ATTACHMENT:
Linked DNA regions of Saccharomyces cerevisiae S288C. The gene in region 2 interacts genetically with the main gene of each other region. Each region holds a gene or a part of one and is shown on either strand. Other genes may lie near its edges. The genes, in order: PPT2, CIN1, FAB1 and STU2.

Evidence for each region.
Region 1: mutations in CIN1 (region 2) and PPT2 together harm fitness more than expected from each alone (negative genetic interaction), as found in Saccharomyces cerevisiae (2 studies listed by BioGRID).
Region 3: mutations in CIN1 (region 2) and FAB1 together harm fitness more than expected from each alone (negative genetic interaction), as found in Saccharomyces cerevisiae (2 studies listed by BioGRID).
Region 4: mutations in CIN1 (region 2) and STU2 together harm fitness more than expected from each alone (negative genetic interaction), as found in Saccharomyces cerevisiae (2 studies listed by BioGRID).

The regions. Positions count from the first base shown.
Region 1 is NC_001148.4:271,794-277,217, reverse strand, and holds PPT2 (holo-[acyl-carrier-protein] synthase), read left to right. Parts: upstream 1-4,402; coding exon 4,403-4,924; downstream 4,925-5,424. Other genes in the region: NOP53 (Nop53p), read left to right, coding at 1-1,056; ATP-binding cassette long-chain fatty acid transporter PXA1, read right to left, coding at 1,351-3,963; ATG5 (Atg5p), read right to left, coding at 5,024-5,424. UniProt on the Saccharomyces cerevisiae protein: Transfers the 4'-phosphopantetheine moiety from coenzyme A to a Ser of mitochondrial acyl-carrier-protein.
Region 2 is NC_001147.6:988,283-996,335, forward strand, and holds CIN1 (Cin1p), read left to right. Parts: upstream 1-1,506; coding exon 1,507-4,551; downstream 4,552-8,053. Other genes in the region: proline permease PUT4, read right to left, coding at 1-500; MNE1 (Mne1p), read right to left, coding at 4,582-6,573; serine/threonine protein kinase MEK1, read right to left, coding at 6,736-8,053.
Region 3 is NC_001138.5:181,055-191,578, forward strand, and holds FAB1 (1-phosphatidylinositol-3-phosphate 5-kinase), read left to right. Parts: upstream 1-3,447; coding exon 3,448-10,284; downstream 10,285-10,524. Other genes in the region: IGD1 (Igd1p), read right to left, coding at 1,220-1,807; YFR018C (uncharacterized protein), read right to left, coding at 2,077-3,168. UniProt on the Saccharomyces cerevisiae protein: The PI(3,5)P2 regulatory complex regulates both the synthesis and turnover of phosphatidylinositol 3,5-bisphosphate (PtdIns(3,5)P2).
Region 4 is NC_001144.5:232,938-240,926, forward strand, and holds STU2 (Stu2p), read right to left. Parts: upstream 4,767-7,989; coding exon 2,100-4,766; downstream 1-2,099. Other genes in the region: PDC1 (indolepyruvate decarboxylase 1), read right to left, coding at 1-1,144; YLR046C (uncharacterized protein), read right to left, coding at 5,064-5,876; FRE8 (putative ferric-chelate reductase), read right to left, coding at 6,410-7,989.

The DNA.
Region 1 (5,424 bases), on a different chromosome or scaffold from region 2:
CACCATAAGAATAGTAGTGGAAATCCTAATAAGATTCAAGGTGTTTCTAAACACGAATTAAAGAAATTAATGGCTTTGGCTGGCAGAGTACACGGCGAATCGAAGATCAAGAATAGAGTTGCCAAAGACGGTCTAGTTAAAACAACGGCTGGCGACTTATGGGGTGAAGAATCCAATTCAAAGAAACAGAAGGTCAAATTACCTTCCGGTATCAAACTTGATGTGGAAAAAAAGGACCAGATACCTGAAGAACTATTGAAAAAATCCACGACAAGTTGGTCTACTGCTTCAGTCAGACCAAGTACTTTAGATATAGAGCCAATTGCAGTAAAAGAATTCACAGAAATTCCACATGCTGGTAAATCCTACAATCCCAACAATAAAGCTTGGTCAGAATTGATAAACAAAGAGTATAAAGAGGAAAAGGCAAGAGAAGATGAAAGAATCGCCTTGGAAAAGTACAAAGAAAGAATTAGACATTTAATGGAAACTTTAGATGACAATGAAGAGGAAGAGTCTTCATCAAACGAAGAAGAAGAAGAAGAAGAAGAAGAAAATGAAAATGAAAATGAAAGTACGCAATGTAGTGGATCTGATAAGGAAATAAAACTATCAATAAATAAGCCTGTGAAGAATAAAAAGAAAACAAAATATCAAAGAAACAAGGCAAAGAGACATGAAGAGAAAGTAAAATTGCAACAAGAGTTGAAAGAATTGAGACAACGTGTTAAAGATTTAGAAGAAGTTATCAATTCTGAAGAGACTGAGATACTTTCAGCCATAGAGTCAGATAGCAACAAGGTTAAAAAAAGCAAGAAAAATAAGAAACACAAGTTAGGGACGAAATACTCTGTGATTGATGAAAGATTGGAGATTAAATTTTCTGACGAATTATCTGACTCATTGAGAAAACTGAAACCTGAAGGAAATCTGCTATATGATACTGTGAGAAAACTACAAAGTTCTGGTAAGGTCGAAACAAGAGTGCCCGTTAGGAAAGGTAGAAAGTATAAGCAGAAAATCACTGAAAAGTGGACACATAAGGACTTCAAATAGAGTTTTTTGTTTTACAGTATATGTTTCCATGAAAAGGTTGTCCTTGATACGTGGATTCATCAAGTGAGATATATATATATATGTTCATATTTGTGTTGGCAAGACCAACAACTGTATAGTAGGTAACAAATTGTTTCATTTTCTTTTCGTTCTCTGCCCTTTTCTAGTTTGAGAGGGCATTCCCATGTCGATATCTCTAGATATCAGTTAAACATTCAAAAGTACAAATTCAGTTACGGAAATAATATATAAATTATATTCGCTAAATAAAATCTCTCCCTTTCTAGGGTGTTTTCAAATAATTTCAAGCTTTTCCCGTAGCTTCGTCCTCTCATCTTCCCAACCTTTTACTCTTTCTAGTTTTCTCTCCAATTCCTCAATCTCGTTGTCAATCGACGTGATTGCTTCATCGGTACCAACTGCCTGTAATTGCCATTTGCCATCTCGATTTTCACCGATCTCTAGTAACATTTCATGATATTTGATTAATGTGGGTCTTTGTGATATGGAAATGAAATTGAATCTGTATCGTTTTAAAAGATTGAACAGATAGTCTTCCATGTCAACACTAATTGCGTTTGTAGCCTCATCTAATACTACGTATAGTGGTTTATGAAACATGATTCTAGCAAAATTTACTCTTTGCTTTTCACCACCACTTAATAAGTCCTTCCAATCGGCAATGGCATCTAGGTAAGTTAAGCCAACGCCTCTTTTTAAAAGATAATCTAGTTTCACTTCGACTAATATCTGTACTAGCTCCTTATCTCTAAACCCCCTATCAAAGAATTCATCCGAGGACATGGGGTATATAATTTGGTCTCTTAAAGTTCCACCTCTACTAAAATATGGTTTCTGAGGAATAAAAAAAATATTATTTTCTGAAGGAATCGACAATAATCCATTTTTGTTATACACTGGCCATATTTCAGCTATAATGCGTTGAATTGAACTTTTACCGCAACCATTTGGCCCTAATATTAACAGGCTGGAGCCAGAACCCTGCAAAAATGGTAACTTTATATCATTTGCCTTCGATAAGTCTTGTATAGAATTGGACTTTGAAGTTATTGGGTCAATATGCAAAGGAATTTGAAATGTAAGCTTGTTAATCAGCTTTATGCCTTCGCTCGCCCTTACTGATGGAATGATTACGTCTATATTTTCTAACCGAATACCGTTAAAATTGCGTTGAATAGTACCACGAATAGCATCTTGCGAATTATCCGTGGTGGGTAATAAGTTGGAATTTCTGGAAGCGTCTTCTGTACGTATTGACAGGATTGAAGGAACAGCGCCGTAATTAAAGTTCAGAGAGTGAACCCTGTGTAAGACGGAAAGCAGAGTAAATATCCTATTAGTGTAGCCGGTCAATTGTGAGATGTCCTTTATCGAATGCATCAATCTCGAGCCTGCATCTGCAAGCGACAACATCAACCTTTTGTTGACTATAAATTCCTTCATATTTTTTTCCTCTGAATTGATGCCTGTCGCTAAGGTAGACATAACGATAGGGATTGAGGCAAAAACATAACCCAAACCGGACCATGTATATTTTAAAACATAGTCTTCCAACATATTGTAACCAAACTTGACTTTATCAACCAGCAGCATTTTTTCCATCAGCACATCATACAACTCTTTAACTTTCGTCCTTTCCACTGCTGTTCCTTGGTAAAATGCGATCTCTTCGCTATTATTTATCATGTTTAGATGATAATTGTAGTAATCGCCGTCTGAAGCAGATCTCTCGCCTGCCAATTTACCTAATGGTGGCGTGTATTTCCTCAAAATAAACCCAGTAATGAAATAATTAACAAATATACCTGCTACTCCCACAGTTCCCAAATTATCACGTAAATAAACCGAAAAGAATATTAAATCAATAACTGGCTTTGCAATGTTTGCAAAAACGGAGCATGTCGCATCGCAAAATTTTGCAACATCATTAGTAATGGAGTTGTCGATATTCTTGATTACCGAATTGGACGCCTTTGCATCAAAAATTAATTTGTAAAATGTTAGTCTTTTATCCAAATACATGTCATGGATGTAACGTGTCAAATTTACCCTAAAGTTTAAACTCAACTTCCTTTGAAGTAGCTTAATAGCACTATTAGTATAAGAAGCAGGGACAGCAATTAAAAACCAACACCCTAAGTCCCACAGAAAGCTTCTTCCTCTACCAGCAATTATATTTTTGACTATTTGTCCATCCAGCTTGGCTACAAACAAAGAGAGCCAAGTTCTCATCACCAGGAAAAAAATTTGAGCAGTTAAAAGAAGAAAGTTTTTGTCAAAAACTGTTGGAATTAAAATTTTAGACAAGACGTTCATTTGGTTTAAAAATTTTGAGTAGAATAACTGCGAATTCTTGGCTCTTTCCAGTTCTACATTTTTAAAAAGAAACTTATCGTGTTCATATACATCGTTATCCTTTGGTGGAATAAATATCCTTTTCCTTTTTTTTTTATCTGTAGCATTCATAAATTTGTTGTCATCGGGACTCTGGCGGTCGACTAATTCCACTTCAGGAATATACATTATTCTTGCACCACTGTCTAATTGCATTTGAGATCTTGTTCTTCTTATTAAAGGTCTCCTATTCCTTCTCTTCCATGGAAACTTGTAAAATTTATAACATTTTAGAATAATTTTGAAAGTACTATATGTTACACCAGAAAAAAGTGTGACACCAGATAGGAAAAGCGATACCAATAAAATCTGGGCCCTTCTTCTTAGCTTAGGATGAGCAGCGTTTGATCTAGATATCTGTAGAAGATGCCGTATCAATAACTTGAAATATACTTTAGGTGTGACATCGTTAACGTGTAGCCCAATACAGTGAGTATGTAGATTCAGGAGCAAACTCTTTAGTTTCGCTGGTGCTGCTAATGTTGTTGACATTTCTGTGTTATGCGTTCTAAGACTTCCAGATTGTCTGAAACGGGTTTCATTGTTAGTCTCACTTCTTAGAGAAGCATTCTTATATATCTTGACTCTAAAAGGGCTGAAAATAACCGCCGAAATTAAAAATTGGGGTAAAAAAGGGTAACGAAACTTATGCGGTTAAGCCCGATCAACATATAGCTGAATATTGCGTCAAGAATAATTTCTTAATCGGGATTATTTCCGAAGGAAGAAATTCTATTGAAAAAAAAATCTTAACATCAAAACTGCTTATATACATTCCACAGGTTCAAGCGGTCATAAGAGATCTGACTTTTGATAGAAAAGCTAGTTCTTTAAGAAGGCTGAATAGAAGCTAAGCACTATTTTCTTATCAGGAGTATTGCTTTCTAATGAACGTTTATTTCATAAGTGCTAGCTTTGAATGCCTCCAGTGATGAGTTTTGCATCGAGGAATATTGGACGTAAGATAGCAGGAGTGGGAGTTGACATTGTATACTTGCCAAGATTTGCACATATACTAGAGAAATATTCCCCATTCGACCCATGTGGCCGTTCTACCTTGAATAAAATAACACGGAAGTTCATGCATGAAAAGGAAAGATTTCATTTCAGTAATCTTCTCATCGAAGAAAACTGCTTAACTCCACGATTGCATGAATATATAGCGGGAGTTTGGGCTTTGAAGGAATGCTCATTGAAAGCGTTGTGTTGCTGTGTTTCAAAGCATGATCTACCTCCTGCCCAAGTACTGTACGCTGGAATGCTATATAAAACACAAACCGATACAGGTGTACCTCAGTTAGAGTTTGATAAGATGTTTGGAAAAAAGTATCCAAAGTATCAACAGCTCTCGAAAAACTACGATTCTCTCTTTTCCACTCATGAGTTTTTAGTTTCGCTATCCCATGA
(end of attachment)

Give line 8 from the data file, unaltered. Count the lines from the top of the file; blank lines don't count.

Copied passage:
Region 2 is NC_001147.6:988,283-996,335, forward strand, and holds CIN1 (Cin1p), read left to right. Parts: upstream 1-1,506; coding exon 1,507-4,551; downstream 4,552-8,053. Other genes in the region: proline permease PUT4, read right to left, coding at 1-500; MNE1 (Mne1p), read right to left, coding at 4,582-6,573; serine/threonine protein kinase MEK1, read right to left, coding at 6,736-8,053.